Traces of the Khmer road were clearly identified though examination of a series of aerial photographs covering the area from Wat Phu to Angkor. Some extensive sections of the road are still clearly visible at ground level. The road was built after the Khmer Empire was unified, when traveling through provinces was no longer too dangerous. The connection from the Wat Phu temple complex to Angkor again points to the enduring sacred significance of the temple and the LingaparWata or Linga Mountain. The road was built of compacted earth and looks like a causeway. It can be easily recognized in some sections, but other are in poorer condition. Chapels or resting place were built at regular distances along the road; an inscription at Preah Khan (a 12th century temple at Angkor) mentions 121 rest houses (dharmasala) along the route, and ruins of several of them have been found. Today there are a number of villages as well as other ancient monuments along the road, and bushes and trees have grown on it. It is often possible to make out its base, but the track is not always easy to follow without the assistance of an archaeologist. The road starts from the Nandin Hall at Wat Phu Champasack, leading some scholars to suggest that this building was originally a sacred chapel or resting house where pilgrims arriving via the road would stay for their first devotions. A walk of one hour south along the road through open country and woodland leads first to Nang Sida and further to Ban That (18 kilometers from Wat Phou).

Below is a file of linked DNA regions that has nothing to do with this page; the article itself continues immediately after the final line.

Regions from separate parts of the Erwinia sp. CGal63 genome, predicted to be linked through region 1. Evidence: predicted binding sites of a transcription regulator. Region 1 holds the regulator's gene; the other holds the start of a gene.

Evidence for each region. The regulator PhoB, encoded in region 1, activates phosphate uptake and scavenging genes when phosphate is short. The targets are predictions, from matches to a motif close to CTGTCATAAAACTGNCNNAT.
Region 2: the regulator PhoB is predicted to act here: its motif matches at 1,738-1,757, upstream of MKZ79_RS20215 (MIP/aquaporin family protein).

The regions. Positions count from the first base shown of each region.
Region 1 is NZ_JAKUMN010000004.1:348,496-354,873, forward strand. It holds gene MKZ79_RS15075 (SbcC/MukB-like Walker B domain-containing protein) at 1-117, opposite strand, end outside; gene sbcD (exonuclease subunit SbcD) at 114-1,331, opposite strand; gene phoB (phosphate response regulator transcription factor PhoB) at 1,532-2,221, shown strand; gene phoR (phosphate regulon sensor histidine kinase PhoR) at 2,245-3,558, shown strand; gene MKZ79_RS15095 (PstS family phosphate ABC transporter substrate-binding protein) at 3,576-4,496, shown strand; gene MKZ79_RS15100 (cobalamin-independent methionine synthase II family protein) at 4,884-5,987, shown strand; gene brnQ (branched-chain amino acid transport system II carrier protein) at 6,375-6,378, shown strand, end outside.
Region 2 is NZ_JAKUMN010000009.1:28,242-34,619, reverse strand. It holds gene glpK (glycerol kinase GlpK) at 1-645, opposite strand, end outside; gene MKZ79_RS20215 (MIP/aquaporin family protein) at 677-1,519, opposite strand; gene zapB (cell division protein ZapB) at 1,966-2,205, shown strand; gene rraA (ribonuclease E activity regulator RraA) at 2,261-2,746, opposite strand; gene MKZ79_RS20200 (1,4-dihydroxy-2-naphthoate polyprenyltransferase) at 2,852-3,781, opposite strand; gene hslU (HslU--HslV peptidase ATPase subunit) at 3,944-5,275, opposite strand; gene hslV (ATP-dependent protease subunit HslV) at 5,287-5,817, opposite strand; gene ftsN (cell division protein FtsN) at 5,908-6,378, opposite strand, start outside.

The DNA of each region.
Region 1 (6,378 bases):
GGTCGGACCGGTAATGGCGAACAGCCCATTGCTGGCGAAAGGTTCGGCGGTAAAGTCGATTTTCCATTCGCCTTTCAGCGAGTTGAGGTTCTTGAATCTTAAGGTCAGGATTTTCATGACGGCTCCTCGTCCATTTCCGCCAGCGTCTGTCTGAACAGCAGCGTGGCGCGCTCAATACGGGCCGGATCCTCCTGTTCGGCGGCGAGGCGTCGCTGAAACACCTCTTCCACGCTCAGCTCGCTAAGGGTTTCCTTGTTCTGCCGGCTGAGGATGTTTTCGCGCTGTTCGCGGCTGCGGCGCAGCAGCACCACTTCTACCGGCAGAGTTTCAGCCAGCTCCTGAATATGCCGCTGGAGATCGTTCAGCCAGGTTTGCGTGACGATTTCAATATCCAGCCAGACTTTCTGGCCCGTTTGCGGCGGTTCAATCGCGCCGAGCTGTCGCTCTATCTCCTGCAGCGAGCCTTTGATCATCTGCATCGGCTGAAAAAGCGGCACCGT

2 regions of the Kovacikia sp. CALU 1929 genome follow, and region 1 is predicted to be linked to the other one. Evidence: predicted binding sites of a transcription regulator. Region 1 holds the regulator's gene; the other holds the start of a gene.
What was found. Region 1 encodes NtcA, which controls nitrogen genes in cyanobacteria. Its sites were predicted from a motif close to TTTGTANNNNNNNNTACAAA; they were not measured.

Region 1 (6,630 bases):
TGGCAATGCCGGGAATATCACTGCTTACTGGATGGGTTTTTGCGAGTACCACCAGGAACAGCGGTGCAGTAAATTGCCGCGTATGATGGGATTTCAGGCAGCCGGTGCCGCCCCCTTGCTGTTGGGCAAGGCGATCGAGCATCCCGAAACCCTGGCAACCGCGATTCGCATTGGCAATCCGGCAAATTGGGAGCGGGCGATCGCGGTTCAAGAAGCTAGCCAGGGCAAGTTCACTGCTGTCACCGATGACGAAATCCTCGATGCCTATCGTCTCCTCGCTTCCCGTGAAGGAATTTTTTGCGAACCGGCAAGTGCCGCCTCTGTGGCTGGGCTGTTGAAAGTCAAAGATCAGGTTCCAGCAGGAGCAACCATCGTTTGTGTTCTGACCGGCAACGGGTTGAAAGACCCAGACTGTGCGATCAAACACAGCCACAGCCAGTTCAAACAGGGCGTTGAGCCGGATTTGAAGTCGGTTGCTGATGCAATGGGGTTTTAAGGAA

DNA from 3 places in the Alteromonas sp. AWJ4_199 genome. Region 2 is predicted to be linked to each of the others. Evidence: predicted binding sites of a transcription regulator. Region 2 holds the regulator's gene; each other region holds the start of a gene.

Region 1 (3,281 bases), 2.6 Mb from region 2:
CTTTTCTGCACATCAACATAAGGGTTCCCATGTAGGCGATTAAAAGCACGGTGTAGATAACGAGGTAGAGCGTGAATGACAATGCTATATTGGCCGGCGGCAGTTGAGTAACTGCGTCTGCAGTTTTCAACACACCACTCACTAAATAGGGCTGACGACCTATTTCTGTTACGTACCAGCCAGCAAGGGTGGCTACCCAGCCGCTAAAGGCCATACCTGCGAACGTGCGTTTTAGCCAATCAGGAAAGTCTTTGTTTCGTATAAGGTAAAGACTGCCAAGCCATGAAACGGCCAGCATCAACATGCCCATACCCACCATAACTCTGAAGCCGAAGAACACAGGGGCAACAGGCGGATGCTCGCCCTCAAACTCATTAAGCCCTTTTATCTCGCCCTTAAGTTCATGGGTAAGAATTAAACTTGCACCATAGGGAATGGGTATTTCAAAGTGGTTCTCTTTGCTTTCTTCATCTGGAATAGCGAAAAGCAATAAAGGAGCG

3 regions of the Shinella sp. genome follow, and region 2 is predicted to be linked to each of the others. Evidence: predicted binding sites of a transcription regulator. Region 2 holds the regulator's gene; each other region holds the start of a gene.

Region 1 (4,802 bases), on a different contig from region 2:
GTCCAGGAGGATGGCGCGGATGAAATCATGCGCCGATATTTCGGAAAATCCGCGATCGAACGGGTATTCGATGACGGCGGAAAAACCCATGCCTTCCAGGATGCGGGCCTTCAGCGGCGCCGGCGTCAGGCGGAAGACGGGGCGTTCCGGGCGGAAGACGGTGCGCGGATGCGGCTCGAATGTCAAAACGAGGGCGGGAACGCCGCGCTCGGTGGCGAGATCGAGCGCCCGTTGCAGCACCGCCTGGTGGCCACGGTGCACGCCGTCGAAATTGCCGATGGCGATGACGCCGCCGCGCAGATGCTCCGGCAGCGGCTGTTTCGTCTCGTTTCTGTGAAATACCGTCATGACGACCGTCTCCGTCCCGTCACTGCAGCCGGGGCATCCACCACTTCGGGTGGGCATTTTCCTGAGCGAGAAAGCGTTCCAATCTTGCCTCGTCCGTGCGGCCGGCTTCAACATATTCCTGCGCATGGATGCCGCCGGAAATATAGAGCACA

Wat Phu: a Living Temple

Converted from Hinduism to Buddhism in the 14th century Wat Phu still plays an important role in local religious life today. The temple complex measures 1,400 meters in line running east to west up the lower part of the Phou Khao Mountain. It is built on six different levels or terraces, connected by steps and central walkway. Most are man-made, but the uppermost level is a natural terrace where a spring flows out of the mountain. The water from this spring was channeled so that is flowed through the main sanctuary and over the central Shiva linga (the place of which is now occupied by a statue of the Buddha). From there the sacred stream flowed down the artificially terraced mountain slope in to two sacred reservoirs or barays and finally in to the Mekong River, whose life-giving waters were believed to sustain the whole of the ancient Khmer Empire. Standing structures within the temple complex include quadrangles, a Nandin Hall, small pavilions, brick towers, stairways and the main shrine, which was dedicated to Shiva.

Near the sanctuary is a wat with a few resident Buddhist monks. The view from here is said to be the best. A path leads to a boulder with a stylized crocodile on it. Some believed that human sacrifices were held here in the pre Anglor era. Within a few kilometers are three other Khmer sites that need some serious restoration work. In recent years, with the help of many international organizations and neighbouring countries, the complex has seen almost continuous renovation projects aimed at keeping what is left of the existing structure from collapsing.